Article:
And then, of course, were his knocks outside of Test cricket. One of his finest batting displays - one that the Don said was "the greatest exhibition of batting ever seen in Australia", came at the MCG in 1972, when Sobers, playing for World XI, destroyed an Australian attack that included a rampant Dennis Lillee on the way to 254. Lillee had taken 8 for 29 in the previous Test, and had dismissed Sobers first ball in the first innings in Melbourne, but in the second innings Lillee finished a distant second-best, as Sobers cut and drove him to distraction. A few years earlier, a much lesser bowler, Glamorgan's Malcolm Nash, had been at the receiving end when Sobers spanked him for six sixes in an over, the first time it had ever happened in first-class cricket.

Sobers' Test career as a batsman
Period Tests Runs Average 100s/ 50s
Till Dec 1957 14 672 30.54 0/ 3
Jan 1958 onwards 79 7360 62.90 26/ 27
Career 93 8032 57.78 26/ 30

As a bowler, Sobers' stats aren't as stunning, but he was more than handy with his ability to bowl various styles. His peak period as a bowler was understandably much shorter, but during the eight years between 1961 and 1968, he was quite a handful, averaging less than 28 and taking almost four wickets per Test.

In fact, his bowling career can be divided into three distinct parts: till 1960, he bowled quite sparingly, taking only 43 wickets in 34 matches, without a single five-for. Then came the best passage for him as a bowler, during which period he delivered two of his most incisive performances: at Headingley in 1966 he returned figures of 5 for 41 and 3 for 39 to help West Indies win by an innings; at the Gabba a couple of years later, his orthodox left-arm spin was good enough to give him a second-innings haul of 6 for 73 and bundle Australia out for 240 as they chased 366 for victory.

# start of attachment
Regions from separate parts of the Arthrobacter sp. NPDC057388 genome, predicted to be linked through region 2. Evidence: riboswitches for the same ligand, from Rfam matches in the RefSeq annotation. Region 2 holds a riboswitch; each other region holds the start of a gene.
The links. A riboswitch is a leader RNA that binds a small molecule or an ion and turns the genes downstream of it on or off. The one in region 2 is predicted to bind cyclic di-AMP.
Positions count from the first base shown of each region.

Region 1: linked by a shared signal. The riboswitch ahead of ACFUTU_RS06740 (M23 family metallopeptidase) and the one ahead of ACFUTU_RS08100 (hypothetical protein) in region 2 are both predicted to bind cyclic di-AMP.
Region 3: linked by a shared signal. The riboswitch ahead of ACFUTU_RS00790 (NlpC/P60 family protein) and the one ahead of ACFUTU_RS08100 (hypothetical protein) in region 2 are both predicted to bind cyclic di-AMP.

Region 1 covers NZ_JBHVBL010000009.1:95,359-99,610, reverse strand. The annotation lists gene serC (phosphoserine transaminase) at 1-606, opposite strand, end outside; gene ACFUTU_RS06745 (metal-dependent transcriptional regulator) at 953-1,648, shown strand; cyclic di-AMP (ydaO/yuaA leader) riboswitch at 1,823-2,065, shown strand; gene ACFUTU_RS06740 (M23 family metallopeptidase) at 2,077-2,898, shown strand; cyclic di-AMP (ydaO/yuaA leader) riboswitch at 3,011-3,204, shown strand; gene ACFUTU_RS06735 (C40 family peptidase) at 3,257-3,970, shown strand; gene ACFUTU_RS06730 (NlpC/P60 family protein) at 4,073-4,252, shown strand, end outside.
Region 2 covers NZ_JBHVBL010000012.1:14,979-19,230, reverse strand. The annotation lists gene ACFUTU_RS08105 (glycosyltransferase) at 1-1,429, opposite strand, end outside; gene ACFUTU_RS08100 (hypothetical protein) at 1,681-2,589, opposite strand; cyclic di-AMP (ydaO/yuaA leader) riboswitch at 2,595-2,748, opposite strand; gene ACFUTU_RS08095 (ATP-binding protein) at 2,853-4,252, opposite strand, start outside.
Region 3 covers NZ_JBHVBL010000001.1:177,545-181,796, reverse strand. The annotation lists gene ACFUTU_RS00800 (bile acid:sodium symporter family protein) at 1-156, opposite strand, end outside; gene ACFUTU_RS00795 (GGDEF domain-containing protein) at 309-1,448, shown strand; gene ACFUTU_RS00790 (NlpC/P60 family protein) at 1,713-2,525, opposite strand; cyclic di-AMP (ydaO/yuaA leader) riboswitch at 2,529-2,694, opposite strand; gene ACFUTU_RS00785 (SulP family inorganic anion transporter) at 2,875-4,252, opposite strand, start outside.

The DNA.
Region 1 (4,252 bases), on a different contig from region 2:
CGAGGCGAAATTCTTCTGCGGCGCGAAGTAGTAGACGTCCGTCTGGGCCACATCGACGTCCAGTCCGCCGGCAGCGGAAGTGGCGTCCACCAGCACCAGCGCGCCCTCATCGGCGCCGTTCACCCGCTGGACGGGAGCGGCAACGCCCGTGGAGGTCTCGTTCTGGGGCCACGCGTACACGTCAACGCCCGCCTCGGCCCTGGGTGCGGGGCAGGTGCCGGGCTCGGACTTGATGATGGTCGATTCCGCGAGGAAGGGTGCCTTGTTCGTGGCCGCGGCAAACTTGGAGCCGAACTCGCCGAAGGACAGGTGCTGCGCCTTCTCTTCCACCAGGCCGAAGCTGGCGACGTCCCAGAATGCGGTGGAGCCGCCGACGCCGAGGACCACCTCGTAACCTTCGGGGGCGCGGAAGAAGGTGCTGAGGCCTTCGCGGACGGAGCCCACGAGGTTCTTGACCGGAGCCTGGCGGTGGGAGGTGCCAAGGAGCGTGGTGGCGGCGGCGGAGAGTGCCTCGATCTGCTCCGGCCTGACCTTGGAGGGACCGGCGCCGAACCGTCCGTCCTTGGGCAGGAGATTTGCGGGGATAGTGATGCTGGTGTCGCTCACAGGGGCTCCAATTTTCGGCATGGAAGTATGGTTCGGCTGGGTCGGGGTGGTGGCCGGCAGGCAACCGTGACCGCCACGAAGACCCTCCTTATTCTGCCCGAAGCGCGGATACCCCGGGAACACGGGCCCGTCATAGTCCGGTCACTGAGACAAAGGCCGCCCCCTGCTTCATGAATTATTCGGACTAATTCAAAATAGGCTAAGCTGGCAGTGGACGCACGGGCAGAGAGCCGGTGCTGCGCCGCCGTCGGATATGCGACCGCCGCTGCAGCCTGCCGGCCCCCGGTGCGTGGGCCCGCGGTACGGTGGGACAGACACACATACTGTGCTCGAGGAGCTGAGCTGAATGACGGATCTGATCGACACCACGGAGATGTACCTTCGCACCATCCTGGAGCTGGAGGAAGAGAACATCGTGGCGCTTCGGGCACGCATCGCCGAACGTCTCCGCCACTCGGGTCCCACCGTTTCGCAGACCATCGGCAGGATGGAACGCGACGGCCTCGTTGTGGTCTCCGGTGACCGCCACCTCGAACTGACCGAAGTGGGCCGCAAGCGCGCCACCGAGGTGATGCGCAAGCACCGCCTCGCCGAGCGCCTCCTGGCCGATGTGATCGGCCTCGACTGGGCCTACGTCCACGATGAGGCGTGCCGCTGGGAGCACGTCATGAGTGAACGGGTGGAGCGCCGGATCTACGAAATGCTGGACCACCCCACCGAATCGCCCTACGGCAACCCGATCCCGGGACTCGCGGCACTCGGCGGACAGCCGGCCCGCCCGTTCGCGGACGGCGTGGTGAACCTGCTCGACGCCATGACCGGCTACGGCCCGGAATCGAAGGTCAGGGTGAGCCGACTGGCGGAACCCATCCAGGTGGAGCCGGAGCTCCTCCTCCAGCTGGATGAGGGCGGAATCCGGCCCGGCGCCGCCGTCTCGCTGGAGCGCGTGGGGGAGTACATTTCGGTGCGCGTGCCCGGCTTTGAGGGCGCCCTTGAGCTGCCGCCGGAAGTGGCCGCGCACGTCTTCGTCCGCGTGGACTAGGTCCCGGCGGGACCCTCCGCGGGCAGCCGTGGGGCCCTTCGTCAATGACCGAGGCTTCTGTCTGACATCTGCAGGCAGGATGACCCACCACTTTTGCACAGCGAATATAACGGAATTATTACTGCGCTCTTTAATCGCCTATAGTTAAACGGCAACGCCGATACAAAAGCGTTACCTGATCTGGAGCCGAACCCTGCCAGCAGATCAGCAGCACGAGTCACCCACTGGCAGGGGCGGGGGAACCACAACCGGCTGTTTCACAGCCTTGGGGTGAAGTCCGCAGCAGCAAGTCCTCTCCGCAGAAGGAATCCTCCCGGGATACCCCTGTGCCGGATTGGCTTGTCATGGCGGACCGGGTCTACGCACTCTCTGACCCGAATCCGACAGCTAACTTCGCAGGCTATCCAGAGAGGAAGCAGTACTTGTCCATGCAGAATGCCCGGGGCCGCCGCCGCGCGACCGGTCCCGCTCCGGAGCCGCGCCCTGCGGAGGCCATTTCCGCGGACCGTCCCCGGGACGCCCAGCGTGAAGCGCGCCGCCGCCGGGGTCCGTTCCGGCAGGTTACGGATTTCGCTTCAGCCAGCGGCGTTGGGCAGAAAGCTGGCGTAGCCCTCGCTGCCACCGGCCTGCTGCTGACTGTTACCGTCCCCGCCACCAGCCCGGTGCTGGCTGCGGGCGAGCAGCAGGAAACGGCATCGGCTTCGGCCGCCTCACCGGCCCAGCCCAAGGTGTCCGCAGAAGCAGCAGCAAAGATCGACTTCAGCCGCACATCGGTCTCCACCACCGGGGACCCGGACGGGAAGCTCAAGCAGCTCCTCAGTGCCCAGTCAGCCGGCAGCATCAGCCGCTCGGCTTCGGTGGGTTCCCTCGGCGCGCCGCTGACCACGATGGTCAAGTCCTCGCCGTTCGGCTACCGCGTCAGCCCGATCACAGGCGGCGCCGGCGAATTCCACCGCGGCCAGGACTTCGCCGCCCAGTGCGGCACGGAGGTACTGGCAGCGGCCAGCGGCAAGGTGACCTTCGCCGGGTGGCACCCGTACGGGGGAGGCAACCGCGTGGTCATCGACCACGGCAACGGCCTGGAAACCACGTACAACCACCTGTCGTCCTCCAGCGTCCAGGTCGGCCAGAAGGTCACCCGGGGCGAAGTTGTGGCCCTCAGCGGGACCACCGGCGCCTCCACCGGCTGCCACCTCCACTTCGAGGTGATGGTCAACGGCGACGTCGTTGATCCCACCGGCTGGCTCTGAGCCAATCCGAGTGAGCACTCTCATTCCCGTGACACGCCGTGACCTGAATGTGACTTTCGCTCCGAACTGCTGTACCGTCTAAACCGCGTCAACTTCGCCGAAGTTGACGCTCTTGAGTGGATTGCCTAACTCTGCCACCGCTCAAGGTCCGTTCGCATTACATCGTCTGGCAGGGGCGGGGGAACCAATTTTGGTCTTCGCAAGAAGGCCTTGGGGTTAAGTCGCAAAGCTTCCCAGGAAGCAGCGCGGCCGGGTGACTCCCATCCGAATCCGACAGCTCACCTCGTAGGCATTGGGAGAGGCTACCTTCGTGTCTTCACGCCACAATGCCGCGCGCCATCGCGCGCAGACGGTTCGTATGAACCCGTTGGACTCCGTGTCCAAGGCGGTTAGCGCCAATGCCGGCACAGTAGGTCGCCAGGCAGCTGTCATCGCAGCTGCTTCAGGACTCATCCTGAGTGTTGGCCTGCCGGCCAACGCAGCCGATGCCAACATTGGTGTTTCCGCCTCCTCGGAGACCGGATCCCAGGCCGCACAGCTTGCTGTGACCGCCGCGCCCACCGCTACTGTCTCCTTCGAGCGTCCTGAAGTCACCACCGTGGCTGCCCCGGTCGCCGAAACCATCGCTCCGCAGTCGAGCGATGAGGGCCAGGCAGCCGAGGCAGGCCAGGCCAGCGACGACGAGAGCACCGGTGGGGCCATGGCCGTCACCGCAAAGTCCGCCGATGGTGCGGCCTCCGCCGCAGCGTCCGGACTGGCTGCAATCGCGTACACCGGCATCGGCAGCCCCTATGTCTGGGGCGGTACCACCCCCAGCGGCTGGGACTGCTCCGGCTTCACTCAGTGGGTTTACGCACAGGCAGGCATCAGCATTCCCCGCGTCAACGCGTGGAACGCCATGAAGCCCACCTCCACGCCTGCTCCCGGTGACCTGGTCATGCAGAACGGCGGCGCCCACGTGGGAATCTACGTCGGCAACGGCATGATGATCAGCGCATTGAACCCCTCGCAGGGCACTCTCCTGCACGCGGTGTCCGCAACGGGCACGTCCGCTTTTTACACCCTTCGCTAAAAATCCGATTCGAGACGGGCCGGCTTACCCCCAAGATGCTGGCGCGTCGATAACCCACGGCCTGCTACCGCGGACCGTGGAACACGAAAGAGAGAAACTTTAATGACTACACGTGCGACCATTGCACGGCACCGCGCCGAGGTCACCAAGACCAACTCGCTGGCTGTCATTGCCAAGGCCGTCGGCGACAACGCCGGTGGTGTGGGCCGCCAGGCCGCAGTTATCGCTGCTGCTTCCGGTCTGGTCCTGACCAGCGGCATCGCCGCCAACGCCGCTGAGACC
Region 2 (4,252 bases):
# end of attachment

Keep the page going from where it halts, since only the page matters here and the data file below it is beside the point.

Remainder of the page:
Sobers' Test career as a bowler
Period Tests Wickets Average Strike rate 5WI/ 10WM
Till Dec 1960 34 43 47.25 118.7 0/ 0
Jan 1961 to Dec 1968 33 125 27.93 76.3 5/ 0
Jan 1969 onwards 26 67 36.94 103.6 1/ 0
Career 93 235 34.03 91.9 6/ 0

More than most other cricketers, Sobers was able to, on more than one occasion, deliver his excellence with bat and ball in the same series. Scoring 300 runs and taking 20 wickets in a series is no mean feat - it's only been achieved 15 times in the entire history of Test cricket - but Sobers managed it three times on his own, twice against England, and once against India. The Australian allrounder Keith Miller did it twice, but no one else has achieved it more than once. Ian Botham, Kapil Dev, Richard Hadlee and Shaun Pollock were among those who did it once each, while Imran Khan didn't even achieve it once.